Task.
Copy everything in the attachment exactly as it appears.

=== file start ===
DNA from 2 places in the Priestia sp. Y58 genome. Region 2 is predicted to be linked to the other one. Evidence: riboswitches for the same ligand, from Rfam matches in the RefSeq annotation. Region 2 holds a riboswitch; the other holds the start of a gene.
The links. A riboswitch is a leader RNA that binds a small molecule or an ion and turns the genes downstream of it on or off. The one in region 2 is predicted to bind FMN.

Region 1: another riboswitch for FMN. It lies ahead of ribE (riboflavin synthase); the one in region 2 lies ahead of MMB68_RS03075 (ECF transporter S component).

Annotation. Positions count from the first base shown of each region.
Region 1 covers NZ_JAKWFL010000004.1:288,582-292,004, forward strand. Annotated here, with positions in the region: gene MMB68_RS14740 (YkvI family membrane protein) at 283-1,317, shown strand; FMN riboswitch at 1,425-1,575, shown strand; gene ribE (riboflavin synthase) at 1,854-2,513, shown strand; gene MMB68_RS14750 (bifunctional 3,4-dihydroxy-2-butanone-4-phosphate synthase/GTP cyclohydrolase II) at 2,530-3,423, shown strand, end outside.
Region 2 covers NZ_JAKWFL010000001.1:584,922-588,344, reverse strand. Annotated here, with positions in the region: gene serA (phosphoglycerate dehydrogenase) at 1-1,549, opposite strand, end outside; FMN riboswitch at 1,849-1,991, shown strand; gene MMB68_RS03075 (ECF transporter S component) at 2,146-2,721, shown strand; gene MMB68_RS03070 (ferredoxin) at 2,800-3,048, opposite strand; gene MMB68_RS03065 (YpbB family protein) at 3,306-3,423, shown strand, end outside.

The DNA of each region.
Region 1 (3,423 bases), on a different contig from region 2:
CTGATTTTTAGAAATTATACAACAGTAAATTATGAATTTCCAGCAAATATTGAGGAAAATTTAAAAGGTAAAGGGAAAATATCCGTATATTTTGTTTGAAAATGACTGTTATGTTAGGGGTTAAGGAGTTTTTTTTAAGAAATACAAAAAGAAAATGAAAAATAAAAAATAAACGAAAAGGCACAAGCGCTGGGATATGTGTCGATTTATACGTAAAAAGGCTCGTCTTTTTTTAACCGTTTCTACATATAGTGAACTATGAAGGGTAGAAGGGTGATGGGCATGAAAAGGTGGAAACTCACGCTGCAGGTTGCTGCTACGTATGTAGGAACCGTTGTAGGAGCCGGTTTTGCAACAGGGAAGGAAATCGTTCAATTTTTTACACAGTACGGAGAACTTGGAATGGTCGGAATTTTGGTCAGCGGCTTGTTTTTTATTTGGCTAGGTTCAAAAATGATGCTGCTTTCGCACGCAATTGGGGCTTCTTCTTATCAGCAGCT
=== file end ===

DNA from 2 places in the Priestia sp. Y58 genome. Region 2 is predicted to be linked to the other one. Evidence: riboswitches for the same ligand, from Rfam matches in the RefSeq annotation. Region 2 holds a riboswitch; the other holds the start of a gene.
The links. A riboswitch is a leader RNA that binds a small molecule or an ion and turns the genes downstream of it on or off. The one in region 2 is predicted to bind FMN.

Region 1: another riboswitch for FMN. It lies ahead of ribE (riboflavin synthase); the one in region 2 lies ahead of MMB68_RS03075 (ECF transporter S component).

Annotation. Positions count from the first base shown of each region.
Region 1 covers NZ_JAKWFL010000004.1:288,582-292,004, forward strand. Annotated here, with positions in the region: gene MMB68_RS14740 (YkvI family membrane protein) at 283-1,317, shown strand; FMN riboswitch at 1,425-1,575, shown strand; gene ribE (riboflavin synthase) at 1,854-2,513, shown strand; gene MMB68_RS14750 (bifunctional 3,4-dihydroxy-2-butanone-4-phosphate synthase/GTP cyclohydrolase II) at 2,530-3,423, shown strand, end outside.
Region 2 covers NZ_JAKWFL010000001.1:584,922-588,344, reverse strand. Annotated here, with positions in the region: gene serA (phosphoglycerate dehydrogenase) at 1-1,549, opposite strand, end outside; FMN riboswitch at 1,849-1,991, shown strand; gene MMB68_RS03075 (ECF transporter S component) at 2,146-2,721, shown strand; gene MMB68_RS03070 (ferredoxin) at 2,800-3,048, opposite strand; gene MMB68_RS03065 (YpbB family protein) at 3,306-3,423, shown strand, end outside.

The DNA of each region.
Region 1 (3,423 bases), on a different contig from region 2:
CTGATTTTTAGAAATTATACAACAGTAAATTATGAATTTCCAGCAAATATTGAGGAAAATTTAAAAGGTAAAGGGAAAATATCCGTATATTTTGTTTGAAAATGACTGTTATGTTAGGGGTTAAGGAGTTTTTTTTAAGAAATACAAAAAGAAAATGAAAAATAAAAAATAAACGAAAAGGCACAAGCGCTGGGATATGTGTCGATTTATACGTAAAAAGGCTCGTCTTTTTTTAACCGTTTCTACATATAGTGAACTATGAAGGGTAGAAGGGTGATGGGCATGAAAAGGTGGAAACTCACGCTGCAGGTTGCTGCTACGTATGTAGGAACCGTTGTAGGAGCCGGTTTTGCAACAGGGAAGGAAATCGTTCAATTTTTTACACAGTACGGAGAACTTGGAATGGTCGGAATTTTGGTCAGCGGCTTGTTTTTTATTTGGCTAGGTTCAAAAATGATGCTGCTTTCGCACGCAATTGGGGCTTCTTCTTATCAGCAGCT